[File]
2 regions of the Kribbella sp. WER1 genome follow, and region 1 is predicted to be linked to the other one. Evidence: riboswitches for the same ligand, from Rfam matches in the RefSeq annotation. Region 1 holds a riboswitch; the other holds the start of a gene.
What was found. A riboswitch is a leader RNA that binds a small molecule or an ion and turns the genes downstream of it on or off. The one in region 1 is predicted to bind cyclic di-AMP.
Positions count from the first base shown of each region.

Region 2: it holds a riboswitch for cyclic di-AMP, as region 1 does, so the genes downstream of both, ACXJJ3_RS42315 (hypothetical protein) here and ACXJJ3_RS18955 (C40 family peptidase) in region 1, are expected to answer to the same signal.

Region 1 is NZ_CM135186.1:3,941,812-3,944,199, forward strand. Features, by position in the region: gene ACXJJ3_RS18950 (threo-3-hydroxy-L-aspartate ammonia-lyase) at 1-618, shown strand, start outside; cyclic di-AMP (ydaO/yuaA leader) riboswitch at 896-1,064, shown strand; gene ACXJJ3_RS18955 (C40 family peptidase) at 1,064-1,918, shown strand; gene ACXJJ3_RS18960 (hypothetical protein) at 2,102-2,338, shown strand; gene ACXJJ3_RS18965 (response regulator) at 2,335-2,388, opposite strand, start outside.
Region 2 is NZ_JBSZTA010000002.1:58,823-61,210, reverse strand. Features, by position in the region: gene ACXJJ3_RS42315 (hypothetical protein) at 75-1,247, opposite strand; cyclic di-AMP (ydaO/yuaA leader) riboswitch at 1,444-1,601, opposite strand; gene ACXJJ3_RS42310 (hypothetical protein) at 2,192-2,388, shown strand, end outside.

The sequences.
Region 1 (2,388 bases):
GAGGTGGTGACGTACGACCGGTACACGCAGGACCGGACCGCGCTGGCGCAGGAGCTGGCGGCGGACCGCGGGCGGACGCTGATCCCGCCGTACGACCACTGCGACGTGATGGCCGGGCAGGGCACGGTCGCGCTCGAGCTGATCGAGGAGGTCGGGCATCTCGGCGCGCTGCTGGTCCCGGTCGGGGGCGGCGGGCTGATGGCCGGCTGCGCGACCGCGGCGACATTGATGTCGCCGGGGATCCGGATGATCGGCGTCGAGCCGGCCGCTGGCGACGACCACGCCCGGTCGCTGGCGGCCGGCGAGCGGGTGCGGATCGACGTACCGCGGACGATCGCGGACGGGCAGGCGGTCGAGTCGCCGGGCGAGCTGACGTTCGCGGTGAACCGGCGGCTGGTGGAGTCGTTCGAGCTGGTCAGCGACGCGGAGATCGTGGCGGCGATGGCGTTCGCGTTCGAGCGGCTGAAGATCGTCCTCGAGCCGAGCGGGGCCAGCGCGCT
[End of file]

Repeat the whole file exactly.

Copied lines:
2 regions of the Kribbella sp. WER1 genome follow, and region 1 is predicted to be linked to the other one. Evidence: riboswitches for the same ligand, from Rfam matches in the RefSeq annotation. Region 1 holds a riboswitch; the other holds the start of a gene.
What was found. A riboswitch is a leader RNA that binds a small molecule or an ion and turns the genes downstream of it on or off. The one in region 1 is predicted to bind cyclic di-AMP.
Positions count from the first base shown of each region.

Region 2: it holds a riboswitch for cyclic di-AMP, as region 1 does, so the genes downstream of both, ACXJJ3_RS42315 (hypothetical protein) here and ACXJJ3_RS18955 (C40 family peptidase) in region 1, are expected to answer to the same signal.

Region 1 is NZ_CM135186.1:3,941,812-3,944,199, forward strand. Features, by position in the region: gene ACXJJ3_RS18950 (threo-3-hydroxy-L-aspartate ammonia-lyase) at 1-618, shown strand, start outside; cyclic di-AMP (ydaO/yuaA leader) riboswitch at 896-1,064, shown strand; gene ACXJJ3_RS18955 (C40 family peptidase) at 1,064-1,918, shown strand; gene ACXJJ3_RS18960 (hypothetical protein) at 2,102-2,338, shown strand; gene ACXJJ3_RS18965 (response regulator) at 2,335-2,388, opposite strand, start outside.
Region 2 is NZ_JBSZTA010000002.1:58,823-61,210, reverse strand. Features, by position in the region: gene ACXJJ3_RS42315 (hypothetical protein) at 75-1,247, opposite strand; cyclic di-AMP (ydaO/yuaA leader) riboswitch at 1,444-1,601, opposite strand; gene ACXJJ3_RS42310 (hypothetical protein) at 2,192-2,388, shown strand, end outside.

The sequences.
Region 1 (2,388 bases):
GAGGTGGTGACGTACGACCGGTACACGCAGGACCGGACCGCGCTGGCGCAGGAGCTGGCGGCGGACCGCGGGCGGACGCTGATCCCGCCGTACGACCACTGCGACGTGATGGCCGGGCAGGGCACGGTCGCGCTCGAGCTGATCGAGGAGGTCGGGCATCTCGGCGCGCTGCTGGTCCCGGTCGGGGGCGGCGGGCTGATGGCCGGCTGCGCGACCGCGGCGACATTGATGTCGCCGGGGATCCGGATGATCGGCGTCGAGCCGGCCGCTGGCGACGACCACGCCCGGTCGCTGGCGGCCGGCGAGCGGGTGCGGATCGACGTACCGCGGACGATCGCGGACGGGCAGGCGGTCGAGTCGCCGGGCGAGCTGACGTTCGCGGTGAACCGGCGGCTGGTGGAGTCGTTCGAGCTGGTCAGCGACGCGGAGATCGTGGCGGCGATGGCGTTCGCGTTCGAGCGGCTGAAGATCGTCCTCGAGCCGAGCGGGGCCAGCGCGCT